The plot is familiar enough: tempted by the Aphrodite’s (Bavaro/Connie Lingua) charms, queen Phaidra (Johanna Nutter) becomes sexually obsessed with her husband’s illegitimate son Hippolytos (Aaron Golish). She confesses her passion to her Nurse (Diana Fajrajsl), who complicates matters by telling Hippolytos of his step-mother’s passion and swearing him to secrecy. In panic and terror, Phaidra takes her own life and accuses Hippolytos of rape in a suicide note. When Theseus (Donovan Reiter) discovers his dead wife, he exiles his son and damns him to death. Theseus soon gets his wish, and all too early, as Artemis (Elisabeth Gill) reveals Hippolytos’ innocence.
Hippolytos boasts so many great actors that it’s difficult to know where to start. Fajrajsl charmed the audience and played both the comedic and the dramatic extremes of her character with equal care and believability. Nutter showcased the magnetic stage presence for which she is loved by so many, seducing the crowd as she told the tale—and suffered the pains—of her own seduction tale. Bavaro was a riot and a delight in the role of both host and actress, and one of Hippolytos’ great joys is checking back to Aphrodite’s reactions to the action centre-stage. Golish’s intense facial expressions and eloquent and beautiful diction manage both his character’s flippant, sarcastic side, as well as his chaste and honourable one, and played nicely in contrast to Reiter’s brash, yet vulnerable, and absolutely heartbreaking Theseus.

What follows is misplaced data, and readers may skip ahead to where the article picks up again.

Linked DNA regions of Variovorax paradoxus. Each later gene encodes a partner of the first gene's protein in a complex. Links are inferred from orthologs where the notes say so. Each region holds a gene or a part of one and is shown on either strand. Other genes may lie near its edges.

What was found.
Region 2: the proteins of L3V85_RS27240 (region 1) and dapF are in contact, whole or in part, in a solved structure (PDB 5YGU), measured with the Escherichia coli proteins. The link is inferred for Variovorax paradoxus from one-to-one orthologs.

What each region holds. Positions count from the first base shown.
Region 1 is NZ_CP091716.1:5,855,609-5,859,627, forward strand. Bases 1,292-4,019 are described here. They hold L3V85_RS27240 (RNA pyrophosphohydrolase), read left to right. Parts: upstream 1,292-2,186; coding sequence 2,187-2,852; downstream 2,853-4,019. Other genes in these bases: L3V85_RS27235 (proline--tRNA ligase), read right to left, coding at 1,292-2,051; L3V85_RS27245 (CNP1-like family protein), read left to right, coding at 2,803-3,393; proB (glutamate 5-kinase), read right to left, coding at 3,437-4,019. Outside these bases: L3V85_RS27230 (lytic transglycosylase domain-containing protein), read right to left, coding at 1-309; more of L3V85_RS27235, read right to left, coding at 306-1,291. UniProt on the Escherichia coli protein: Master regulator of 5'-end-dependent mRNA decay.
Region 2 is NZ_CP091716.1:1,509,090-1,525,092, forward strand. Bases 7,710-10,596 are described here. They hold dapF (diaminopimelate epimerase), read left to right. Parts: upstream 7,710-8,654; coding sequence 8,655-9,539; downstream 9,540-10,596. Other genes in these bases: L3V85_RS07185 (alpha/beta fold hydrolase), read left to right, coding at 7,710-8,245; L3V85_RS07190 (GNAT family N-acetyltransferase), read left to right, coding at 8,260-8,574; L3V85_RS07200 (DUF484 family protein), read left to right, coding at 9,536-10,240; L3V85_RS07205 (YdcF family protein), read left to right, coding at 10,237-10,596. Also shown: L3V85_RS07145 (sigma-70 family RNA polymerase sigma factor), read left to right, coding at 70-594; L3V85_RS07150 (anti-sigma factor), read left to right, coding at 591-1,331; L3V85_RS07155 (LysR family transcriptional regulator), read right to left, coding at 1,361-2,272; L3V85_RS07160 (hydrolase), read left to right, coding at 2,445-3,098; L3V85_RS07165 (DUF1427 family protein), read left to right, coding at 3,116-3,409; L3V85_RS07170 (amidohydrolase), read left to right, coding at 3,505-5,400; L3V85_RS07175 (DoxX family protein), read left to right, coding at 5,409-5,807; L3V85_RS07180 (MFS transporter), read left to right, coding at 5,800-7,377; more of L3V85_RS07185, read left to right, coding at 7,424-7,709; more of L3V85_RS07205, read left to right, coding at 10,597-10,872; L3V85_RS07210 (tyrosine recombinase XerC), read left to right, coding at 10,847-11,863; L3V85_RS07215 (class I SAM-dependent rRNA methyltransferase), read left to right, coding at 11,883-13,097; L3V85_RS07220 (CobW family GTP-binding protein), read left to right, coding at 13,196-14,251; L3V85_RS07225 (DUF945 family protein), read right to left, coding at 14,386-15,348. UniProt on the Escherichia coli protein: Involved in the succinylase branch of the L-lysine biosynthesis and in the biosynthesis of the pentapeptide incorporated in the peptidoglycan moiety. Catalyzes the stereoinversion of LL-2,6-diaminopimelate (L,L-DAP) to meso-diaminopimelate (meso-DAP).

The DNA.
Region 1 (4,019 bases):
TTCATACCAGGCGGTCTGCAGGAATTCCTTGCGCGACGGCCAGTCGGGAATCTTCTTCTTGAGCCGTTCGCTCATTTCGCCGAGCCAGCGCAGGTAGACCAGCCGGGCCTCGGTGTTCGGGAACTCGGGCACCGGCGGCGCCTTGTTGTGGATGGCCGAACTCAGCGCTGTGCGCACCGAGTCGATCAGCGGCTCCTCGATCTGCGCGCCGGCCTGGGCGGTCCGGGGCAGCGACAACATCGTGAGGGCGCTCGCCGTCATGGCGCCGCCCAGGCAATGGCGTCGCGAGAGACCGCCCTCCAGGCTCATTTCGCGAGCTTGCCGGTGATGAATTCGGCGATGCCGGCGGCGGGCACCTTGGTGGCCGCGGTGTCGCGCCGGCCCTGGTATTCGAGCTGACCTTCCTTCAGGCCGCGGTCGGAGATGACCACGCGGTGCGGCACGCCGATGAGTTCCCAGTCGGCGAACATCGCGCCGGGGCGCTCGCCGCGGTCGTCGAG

The electronic music in Hippolytos enhances the theme of losing self-control in erotic or stimulating situations, and Wilson’s sung, rapped and spoken Chorus lines are unexpected and fresh. Hippolytos is so well-cast that even the Messenger (Lewis Innes-Miller) manages to stick in viewer’s minds as though he has sixty minutes of stage time. Innes-Miller’s delivery of the Messenger’s speech describing Hippolytos’ death is visceral and memorable. And after sitting nearly motionless on-stage during the entire duration of the show and straight through intermission, Gill brings the statue of Artemis which she embodies to life as a sorrowful goddess with a quiet rage in her (a little too quiet) voice. 
The only thing which would benefit Hippolytos is a more carefully-curated costume department. Although eclectic is the word of the hour, the costumes seem to belong to too many different styles to create an overall sense of aesthetic unity in the play.

Soul Time
reviewed by Gaƫtan L. Charlebois

An alien (ie: Martian) talks at us about time for 25 minutes. That is the subject: time. No great profundities are revealed. Partway through the alien tells us that her time on earth is limited and, "I'm not sure I'm going to make it through the 30-minute [sic] encounter with you." Nor was I. This is standard-issue, blackbox solo indulgence (there's another term for that) whose sole uniqueness is that it is performed by a woman of a certain age, Morel D'Amour. SPOILER ALERT! At the end she tells us that she has heard that on our planet we clap at the end of shows. She asks us not to, to maintain a silence, and to, instead, go home, look in the mirror and clap for ourselves. I don't know about the mirror bit; for the rest of her requests, though, the audience obliged.